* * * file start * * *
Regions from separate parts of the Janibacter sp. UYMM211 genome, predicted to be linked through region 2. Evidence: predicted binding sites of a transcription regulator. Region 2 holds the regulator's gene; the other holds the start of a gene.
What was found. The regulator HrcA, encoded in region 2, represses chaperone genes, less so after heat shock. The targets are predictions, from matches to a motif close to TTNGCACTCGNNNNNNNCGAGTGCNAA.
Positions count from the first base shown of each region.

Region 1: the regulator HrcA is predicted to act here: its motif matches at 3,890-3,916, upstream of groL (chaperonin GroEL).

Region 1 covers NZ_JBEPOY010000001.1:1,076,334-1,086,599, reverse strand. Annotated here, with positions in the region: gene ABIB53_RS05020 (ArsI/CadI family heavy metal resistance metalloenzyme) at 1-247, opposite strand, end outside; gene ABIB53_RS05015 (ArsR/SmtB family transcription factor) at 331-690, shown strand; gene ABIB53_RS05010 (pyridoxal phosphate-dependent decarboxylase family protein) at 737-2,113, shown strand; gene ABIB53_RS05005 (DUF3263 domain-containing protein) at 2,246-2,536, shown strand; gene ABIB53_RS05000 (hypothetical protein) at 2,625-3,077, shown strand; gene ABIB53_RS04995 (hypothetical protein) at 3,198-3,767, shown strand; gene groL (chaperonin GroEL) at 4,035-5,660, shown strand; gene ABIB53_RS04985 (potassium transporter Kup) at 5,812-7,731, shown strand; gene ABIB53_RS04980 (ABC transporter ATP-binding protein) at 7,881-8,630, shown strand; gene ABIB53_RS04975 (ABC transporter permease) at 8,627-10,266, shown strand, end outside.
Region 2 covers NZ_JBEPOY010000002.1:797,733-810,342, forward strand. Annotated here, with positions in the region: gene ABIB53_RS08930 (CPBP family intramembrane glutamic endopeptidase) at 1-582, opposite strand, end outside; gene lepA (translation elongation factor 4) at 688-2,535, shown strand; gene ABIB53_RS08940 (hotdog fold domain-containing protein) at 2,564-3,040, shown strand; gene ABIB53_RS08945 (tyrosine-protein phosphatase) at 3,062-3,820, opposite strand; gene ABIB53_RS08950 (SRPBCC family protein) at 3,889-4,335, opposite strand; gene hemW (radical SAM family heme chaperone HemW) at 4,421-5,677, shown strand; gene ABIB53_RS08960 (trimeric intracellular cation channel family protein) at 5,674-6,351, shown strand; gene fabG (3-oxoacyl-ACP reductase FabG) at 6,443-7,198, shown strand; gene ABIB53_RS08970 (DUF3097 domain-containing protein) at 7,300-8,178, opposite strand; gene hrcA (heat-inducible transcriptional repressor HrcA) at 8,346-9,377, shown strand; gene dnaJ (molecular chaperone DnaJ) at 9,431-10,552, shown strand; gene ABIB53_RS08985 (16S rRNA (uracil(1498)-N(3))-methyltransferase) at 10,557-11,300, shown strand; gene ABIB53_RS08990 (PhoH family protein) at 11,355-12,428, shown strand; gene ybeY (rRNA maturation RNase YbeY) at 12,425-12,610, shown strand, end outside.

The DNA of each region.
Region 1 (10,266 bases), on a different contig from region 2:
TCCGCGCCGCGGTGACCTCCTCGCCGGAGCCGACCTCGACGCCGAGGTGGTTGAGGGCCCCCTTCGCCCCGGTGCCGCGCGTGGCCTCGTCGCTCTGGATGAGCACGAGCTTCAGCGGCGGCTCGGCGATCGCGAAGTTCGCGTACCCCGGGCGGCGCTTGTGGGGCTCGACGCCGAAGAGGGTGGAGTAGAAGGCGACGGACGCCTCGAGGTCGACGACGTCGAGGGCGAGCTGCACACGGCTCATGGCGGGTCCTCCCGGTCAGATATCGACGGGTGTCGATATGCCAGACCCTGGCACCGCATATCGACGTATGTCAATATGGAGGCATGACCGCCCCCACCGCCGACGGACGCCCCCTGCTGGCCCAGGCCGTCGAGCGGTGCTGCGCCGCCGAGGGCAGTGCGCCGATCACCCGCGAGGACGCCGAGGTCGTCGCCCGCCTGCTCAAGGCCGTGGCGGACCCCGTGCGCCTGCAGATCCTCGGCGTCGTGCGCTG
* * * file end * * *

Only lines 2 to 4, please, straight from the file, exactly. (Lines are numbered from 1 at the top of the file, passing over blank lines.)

What was found. The regulator HrcA, encoded in region 2, represses chaperone genes, less so after heat shock. The targets are predictions, from matches to a motif close to TTNGCACTCGNNNNNNNCGAGTGCNAA.
Positions count from the first base shown of each region.

Region 1: the regulator HrcA is predicted to act here: its motif matches at 3,890-3,916, upstream of groL (chaperonin GroEL).